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Empowering Working Mothers

Posted on 5th April 2023

Childcare costs are driving mothers away from the workplace, new figures reveal.

  •  A Save the Children poll found 54% of mothers of under-11s have had to cut down their work hours because of childcare costs–and 40% said they or their partners would be working more if childcare was more affordable.
  • A YouGov survey found 56% of parents with children of primary-school age or younger are affected by childcare costs, and 47% have had to turn down work because of childcare. A quarter of those on Universal Credit would work more if childcare was more affordable.
  •   And the Careers After Babies report produced the shocking revelation that 98% of new mothers want to return to work, but 85% quit full-time work within three years because of burnout and a lack of flexibility.

Save the Children has called on the Government to offer childcare grants or subsidies to enable parents to get back to work.

By September 2025, the Government will be offering free childcare to working parents with children under the age of 5. This move is to help 60,000 parents enter the workforce.  

The new help for parents will be introduced in stages.

  • Eligible working parents of two-year-olds will get 15 hours of free childcare per week from April 2024.
  • Children between nine months and two years old will get 15 hours of free childcare from September 2024.
  • All eligible under-5s will get 30 hours of free childcare from September 2025.

Right now, the loss of valuable staff over childcare is costing businesses millions.

What can employers do to turn the tide?

1. See working mothers as investments

41% of the UK workforce are women–and 82% of those will become mothers by age 45, according to the Office for National Statistics. All the money you’ve invested in developing those employees will walk out the door with them if you lose them. In today’s employment market, you can’t afford to let that happen.

2. Be honest about maternity rights

Too many businesses fail to make it clear to their employees what their legal rights to parental leave and return to work are.

3. Offer managers training

Line managers need training in how to handle pregnant employees with understanding, sensitivity, and awareness of the challenges they might face.  

4. Protect women's roles

It should go without saying that you don’t make women redundant while they’re on maternity leave–but sadly, it does need to be said. After more than six months of maternity leave, the government only requires you to bring them back into “similar” jobs–but 79% of women treated in this way leave within two years, according to the Careers after Babies report. Keep their jobs for them.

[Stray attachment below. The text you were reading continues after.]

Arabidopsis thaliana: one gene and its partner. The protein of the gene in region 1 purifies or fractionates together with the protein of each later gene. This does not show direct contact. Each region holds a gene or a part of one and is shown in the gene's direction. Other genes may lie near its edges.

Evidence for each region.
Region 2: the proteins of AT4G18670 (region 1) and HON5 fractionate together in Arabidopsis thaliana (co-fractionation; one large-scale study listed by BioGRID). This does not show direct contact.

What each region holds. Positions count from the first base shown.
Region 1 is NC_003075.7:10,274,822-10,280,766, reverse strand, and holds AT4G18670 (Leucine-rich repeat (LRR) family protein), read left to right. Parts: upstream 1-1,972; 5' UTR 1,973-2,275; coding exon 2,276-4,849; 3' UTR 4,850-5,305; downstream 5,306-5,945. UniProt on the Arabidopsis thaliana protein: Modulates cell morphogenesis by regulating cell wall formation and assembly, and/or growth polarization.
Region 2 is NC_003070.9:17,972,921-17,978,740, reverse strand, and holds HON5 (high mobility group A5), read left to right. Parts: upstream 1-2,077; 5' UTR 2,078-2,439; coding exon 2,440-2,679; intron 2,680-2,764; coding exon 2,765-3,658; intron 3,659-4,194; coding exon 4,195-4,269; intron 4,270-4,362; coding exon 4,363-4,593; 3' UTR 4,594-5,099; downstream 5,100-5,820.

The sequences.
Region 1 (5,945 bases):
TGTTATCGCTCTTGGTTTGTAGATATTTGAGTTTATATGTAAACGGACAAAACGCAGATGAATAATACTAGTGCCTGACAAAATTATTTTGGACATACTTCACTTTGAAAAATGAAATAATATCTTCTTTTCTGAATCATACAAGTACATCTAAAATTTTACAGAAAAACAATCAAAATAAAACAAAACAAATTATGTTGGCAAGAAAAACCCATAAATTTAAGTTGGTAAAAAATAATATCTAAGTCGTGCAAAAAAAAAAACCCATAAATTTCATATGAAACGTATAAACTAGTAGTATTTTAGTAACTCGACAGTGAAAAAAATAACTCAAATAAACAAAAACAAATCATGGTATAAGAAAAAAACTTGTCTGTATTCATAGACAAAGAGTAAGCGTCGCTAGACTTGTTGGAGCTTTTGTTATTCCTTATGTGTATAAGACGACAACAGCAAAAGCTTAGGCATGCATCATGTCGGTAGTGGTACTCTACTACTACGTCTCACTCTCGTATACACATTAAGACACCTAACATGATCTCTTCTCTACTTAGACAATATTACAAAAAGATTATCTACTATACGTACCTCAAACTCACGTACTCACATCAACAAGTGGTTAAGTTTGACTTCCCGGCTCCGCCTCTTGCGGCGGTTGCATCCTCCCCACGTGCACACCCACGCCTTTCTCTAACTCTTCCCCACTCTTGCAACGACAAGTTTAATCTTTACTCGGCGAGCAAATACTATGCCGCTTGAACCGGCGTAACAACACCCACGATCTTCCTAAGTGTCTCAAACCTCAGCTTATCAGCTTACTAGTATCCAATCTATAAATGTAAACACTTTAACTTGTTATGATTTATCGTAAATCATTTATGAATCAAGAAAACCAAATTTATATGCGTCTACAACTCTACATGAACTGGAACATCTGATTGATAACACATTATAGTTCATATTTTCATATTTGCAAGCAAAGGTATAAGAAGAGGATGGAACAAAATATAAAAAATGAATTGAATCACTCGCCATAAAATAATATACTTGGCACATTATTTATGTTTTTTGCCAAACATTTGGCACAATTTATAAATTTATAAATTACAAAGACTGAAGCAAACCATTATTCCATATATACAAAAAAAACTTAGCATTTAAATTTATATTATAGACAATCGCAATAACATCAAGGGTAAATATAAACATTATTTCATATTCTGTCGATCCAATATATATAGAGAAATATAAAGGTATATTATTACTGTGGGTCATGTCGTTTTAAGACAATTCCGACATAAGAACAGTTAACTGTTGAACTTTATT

5. If you cut their hours, cut their workload

Isn’t it great that working mums are so productive? No, it isn’t. Granting someone reduced hours and then expecting them to do a full-time workload in those hours leads to burnout.

6. Offer everyone flexibility

Most mums prefer hybrid working. So, incidentally, do most non-mums. Avoid relegating the mothers in your workforce to second-class status by extending the privilege to everyone.

7. Base performance on outcomes, not hours

This is an important corollary to offering hybrid working: don’t expect people to prove how many hours they’ve worked. If they’re doing good work, that’s the proof that they’ve done enough.

8. Invest in mothers’ careers

Another reason mothers leave jobs is the management’s sudden loss of interest in their future careers. Women get 32% fewer management roles after having children–despite the fact that parenting is excellent training for management. Talk seriously with your working mothers about their professional development and encourage them to put themselves forward for promotion.

9. Touch base during and after maternity leave

When one of your employees goes on maternity leave, consider using Keeping in Touch days to stay connected with her during her absence, and make sure conversations are focused on a positive return to work (in her original job!) On the employee’s first day back, set up a meeting to find out how she’s feeling and what support she needs from you. Make sure she has somewhere to go to pump breast milk if she needs to, and reassure her that it’s okay to make some calls to check up on her baby.

10. Encourage paternity leave

This article shouldn’t have to be all about mothers–but only 2% of UK fathers are taking up the government’s offer of shared parental leave. According to the Careers after Babies report, the main reason for this is cultural–men feel paternity leave still isn’t normalised, and not enough dads in senior roles are taking it. Start conversations to change the culture in your organisation.


To hear about this important topic, you can watch our webinar on YouTube: